Sunday, January 10, 2010

Saudi Arabia: a lesson in contrast

Dr. Randi Rotjan, Saudi Arabia Expedition

Okay, I'll admit it: I had a fairly romantic view of Saudi Arabia before arriving. Camels, sand dunes, stunning mosques, palm trees. After a mere 24 hours here, I've seen plenty of palm trees, stunning mosques, a sand storm (but no dunes), and no camels (but I've been told that farm camels do roam about). In a less rosy sense, I also imagined men with guns, lavish wealth, and crazy drivers - all of which I've seen. However, I've also been delighted to see a Saudi Arabia that I never imagined - and though I'm thrilled to head out to sea tomorrow for some amazing science, I am also sad to be leaving this strange and fascinating place so soon.

I've had the pleasure and privilege of being hosted by the King Abdullah University of Science and Technology (KAUST), which is itself a lesson in contrast. KAUST is a western-styled campus that, though only opened September 2009, has the promise to become a major player on the world stage of science. KAUST has recruited students, staff and faculty from some of the best institutions on the planet, and has enticed collaborators and colleagues with their vision of big science, limited only by ambition, and unlimited by scarce resources.

Almost literally an oasis in the desert, KAUST has sprung up practically overnight. The KAUST groundbreaking ceremony was in 2007; 2 years later, there are the makings of a small city that will eventually host 20,000+ students, faculty, and staff within its egalitarian walls. Located near Jeddah (Saudi's most liberal city), KAUST hosts a lovely library, generously-sized laboratories, a golf course, a stadium, several fitness centers, a supermarket, health center, housing... it is truly a [heavily guarded] city onto itself. The architecture compliments the landscape in that it is replete with natural materials, but it stands in stark contrast to the oil industry of Saudi fame.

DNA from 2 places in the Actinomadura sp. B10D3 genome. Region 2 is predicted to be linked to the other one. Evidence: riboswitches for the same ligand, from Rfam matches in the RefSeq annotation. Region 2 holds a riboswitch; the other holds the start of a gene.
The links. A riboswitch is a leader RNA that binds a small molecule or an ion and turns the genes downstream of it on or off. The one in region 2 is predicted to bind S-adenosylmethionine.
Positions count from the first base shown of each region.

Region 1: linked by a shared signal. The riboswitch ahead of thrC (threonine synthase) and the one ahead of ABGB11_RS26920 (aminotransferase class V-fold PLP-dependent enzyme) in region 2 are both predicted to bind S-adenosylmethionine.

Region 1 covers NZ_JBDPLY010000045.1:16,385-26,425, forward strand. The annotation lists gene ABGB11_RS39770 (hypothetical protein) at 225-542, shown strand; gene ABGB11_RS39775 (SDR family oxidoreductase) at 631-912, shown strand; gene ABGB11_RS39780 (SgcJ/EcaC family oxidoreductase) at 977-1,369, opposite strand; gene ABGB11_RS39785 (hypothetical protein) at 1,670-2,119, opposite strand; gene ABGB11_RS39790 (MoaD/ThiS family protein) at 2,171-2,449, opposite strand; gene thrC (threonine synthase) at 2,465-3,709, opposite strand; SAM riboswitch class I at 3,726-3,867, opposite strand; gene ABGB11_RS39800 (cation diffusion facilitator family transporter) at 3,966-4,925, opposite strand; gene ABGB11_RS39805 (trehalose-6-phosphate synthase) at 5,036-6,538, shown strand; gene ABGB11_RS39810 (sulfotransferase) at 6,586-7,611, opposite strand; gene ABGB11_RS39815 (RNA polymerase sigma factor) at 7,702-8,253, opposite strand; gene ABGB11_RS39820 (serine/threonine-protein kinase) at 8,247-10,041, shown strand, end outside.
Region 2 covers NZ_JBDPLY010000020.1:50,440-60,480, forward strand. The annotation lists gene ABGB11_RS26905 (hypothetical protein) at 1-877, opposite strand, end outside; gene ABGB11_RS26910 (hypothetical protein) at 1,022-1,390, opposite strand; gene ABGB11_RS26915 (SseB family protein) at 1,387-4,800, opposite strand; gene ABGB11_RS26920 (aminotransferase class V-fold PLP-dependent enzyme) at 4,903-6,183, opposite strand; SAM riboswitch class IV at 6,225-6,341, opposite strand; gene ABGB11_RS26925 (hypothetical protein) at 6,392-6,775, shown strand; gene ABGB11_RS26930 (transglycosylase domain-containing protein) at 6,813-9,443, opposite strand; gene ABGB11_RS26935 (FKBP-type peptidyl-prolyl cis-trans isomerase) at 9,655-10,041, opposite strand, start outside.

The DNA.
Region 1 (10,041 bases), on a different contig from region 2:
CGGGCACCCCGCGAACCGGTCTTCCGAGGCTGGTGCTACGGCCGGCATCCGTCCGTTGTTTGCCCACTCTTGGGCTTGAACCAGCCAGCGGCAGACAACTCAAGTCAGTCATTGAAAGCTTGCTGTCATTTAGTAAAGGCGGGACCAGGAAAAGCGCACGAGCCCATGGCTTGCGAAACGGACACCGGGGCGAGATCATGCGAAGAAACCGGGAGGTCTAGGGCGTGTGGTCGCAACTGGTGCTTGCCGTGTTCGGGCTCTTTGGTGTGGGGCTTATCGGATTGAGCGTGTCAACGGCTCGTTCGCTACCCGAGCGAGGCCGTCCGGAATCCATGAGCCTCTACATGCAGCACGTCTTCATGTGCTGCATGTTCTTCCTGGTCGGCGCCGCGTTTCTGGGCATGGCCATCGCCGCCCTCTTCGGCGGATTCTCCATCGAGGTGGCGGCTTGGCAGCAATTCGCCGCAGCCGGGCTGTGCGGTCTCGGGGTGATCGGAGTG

KAUST has fashioned many of its buildings to be extremely environmentally friendly, showcasing solar and convection energy. Indeed, the campus has been awarded a platinum LEED rating for its green architecture and construction. Construction, however, is the #1 activity of KAUST these days, not yet academics, as most of the university is still being built and the first class of masters students has not yet graduated.

The biggest challenges of KAUST are logistical at this stage. Unlike any other institution in the world, KAUST has the money to realize its vision, and they are building the infrastructure to do so. What KAUST is lacking is experience - they are struggling to rapidly put systems into place to deal with purchasing, foreign visitors, security, etc. For example, one of the staples of laboratory science, ethanol, is in rare supply here. Ethanol is a form of science-grade alcohol used to preserve specimens (among other things), but in a country where any form of alcohol for consumption is illegal, there are very strict controls. Though not alcoholic in a human-consumption sense, the acquisition of ethanol has proved to be a major challenge and has left some KAUST biologists with the almost comical scenario of having every imaginable scientific luxury - sequencers, NMRs, HPLC's, and any other equipment acronym you can name - without having one of the most standard lab reagents.

KAUST buildings and library.

My world is about to change once again, as we're headed to the boat, where I will spend 10 days at sea. Onboard, I will have limited internet. I will go from wearing an abaya to wearing a wetsuit. From being a tourist to being a scientist. From knowledge of seas that I know to seas that I don't. Yet, with all of these changes, there is one stable constant: Saudi Arabia is a place where nothing is blackand white - but - there is no shortage of contrast.


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